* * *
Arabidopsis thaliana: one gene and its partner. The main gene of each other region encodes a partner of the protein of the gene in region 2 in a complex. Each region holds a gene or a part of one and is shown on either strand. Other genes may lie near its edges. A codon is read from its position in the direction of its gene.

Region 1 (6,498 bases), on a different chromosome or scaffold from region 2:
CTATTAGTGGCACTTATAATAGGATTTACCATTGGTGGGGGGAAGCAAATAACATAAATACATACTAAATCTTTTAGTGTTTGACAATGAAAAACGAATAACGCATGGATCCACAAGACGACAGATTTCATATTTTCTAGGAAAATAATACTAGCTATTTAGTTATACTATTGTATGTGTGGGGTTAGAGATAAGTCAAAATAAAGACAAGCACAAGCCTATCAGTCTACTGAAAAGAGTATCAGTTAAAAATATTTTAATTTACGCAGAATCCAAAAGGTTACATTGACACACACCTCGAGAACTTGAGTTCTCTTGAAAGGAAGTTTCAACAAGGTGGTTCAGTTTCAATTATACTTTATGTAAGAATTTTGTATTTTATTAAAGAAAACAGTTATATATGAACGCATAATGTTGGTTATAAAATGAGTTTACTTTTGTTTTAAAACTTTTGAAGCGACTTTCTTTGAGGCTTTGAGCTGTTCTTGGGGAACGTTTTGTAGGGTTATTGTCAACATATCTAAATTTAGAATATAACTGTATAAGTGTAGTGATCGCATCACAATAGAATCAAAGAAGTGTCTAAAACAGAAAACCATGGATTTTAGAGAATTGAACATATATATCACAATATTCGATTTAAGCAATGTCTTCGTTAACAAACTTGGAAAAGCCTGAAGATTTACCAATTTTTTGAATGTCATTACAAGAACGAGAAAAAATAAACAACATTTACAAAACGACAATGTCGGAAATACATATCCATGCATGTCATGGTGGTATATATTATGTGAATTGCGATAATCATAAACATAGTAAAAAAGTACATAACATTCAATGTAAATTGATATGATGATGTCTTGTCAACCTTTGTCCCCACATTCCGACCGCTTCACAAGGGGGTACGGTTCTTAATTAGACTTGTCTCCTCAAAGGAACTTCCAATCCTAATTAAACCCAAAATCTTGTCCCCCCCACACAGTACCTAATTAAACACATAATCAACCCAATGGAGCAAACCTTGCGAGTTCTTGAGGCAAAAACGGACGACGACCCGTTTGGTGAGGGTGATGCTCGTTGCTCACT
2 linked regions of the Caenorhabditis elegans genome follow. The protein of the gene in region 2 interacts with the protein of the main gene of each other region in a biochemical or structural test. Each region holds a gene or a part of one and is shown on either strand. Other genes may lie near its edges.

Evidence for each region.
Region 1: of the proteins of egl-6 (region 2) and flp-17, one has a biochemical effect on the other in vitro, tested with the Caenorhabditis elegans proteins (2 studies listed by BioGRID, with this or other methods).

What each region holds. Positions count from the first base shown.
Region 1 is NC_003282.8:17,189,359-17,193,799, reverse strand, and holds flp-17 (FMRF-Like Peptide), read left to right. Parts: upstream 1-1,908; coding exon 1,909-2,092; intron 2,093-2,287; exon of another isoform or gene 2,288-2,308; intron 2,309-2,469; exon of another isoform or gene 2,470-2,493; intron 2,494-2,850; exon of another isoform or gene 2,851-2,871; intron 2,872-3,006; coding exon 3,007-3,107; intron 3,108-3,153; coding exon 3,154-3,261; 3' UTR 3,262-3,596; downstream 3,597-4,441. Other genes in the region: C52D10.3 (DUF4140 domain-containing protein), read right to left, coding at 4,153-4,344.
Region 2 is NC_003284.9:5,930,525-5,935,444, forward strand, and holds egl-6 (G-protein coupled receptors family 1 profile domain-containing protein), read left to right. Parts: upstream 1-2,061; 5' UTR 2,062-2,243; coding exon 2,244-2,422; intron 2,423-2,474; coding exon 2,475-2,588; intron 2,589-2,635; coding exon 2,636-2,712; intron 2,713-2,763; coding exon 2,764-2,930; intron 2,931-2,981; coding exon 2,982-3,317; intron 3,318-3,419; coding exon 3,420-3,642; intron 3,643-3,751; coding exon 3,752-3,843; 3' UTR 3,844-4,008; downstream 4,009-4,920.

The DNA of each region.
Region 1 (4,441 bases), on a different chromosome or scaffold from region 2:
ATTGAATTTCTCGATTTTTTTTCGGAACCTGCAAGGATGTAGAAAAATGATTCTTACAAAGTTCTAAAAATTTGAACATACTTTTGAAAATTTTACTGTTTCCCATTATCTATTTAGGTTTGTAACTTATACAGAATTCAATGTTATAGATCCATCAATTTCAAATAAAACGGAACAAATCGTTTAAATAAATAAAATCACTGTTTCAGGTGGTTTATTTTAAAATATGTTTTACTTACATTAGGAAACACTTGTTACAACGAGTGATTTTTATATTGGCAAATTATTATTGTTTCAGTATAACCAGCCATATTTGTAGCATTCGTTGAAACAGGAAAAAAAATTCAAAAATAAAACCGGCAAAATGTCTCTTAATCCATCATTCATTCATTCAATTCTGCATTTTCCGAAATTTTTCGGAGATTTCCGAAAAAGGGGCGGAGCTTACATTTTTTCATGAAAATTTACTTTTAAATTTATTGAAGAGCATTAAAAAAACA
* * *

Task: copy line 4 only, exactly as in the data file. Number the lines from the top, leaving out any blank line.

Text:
2 linked regions of the Caenorhabditis elegans genome follow. The protein of the gene in region 2 interacts with the protein of the main gene of each other region in a biochemical or structural test. Each region holds a gene or a part of one and is shown on either strand. Other genes may lie near its edges.